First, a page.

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 Post subject: SQL query progress bar
PostPosted: Mon Jun 10, 2019 3:45 pm 
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I've noticed the architect's SQL query tool has a progress bar during queries. Is there a way to get progress data during dc_AdsStatement :execute() ?


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PostPosted: Tue Jun 11, 2019 5:29 am 
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This requires a call back that cannot be written in Xbase++ but must be written in C.

I will look into this and see what can be done.

This is from the ADS documentation:

Callback Functionality with Queries

Providing progress information for a query is a complicated process. Queries are often non-deterministic in nature and calculating the length of time a query will take is often impossible until the query has completed, hardly useful by that point. Advantage’s query engine attempts to estimate how much of the query is complete throughout its execution. Optimizations within the query engine can lead to erratic progress information as short-circuiting eliminates unneeded processing. The 2-second pause between callbacks will smooth out most of this behavior, but slow progress followed by sudden completion, or the alternative, fast progress followed by relatively slow progress can still occur.

Callback functionality for queries will behave differently depending on the type of query and the resulting cursor type.

As far as progress functionality is concerned, there are 3 types of resulting cursors:

· Live cursors

· Static cursors that are not fully populated when the query is first executed

· Static cursors that are fully populated when the query is first executed

Queries that result in a live cursor are always fast except when they contain an ORDER BY clause. An ORDER BY clause can cause an index to be built on the resulting record set if no existing applicable index exists, and depending on the number of records in the resulting cursor, it could take a significant amount of time.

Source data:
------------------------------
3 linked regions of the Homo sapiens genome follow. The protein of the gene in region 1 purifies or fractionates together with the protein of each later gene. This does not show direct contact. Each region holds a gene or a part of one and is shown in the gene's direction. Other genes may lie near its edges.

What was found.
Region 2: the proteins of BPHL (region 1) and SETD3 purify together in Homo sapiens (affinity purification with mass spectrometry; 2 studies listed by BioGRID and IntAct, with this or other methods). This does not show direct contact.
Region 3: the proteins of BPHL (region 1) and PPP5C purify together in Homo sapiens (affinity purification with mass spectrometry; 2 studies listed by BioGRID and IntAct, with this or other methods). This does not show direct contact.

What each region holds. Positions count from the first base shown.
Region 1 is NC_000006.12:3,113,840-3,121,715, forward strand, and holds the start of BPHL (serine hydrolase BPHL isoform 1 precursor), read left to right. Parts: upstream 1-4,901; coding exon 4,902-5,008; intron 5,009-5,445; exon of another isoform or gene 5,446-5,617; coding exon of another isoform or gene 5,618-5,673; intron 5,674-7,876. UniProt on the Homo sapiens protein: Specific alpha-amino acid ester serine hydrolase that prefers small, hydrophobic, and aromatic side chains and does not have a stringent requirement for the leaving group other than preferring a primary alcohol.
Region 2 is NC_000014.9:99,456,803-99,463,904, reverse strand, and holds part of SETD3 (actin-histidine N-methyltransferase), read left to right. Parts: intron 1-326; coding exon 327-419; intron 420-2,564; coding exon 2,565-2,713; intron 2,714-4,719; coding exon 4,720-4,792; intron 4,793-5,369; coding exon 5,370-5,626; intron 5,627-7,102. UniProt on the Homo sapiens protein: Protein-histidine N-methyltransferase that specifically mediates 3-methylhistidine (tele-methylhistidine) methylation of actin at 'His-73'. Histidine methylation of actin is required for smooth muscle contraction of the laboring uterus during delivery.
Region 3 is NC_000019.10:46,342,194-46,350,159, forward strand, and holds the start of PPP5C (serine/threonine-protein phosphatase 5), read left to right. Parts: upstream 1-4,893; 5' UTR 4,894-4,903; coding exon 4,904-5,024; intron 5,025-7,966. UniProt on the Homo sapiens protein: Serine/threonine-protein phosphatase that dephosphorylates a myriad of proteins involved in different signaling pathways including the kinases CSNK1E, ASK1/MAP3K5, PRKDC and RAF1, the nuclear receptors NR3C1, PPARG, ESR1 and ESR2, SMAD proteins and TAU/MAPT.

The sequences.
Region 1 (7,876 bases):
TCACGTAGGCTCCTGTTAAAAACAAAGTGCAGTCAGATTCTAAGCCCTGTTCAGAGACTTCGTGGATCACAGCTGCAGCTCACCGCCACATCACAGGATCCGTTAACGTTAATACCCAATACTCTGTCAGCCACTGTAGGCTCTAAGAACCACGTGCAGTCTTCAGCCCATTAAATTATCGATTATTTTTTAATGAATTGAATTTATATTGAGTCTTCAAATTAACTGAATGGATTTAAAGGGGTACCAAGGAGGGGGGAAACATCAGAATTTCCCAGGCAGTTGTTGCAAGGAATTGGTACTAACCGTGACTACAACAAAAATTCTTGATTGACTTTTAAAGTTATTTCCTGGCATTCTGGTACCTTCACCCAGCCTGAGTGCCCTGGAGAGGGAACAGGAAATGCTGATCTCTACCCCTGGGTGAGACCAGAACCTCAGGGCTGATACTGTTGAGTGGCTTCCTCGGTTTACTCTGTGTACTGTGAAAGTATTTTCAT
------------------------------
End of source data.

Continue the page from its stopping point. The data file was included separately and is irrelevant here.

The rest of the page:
Advantage can optimize many static cursors by not fully populating them when the query is first executed. The server can often send records in a static cursor a few at a time to the client without having to populate the entire cursor, thus saving time and cutting down on network traffic. Should the client perform an operation that requires further populating the result set, it will let the server know and make a request for those records. This static cursor optimization means the original "execute SQL query" operation will return relatively quickly, and the last progress callback from the server (if there even was one) will report only a portion of the total progress as being complete. This is because populating the static cursor with records is the most expensive part of a query, and hence progress is tied mostly to the populating of the cursor. Record movement operations on the resulting dataset will cause further cursor population to occur, increasing the callback progress value until the entire cursor has been populated.

Some static cursors will be fully populated when the SQL query is first executed. These static cursors will report all their progress in the "execute SQL query" operation. Some static cursors are fully populated when the query is first executed because in order for the query to finish, the server must calculate every record that belongs in the cursor. This is usually associated with sorting the records within the cursor since the server cannot determine the final order until the cursor has been fully populated.

Progress information coupled with cancellation functionality allows one the ability to quickly recognize a query is taking an excessive amount of time, in which case it can be cancelled.

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PostPosted: Tue Jun 11, 2019 9:21 am 
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Good information. Thank you.


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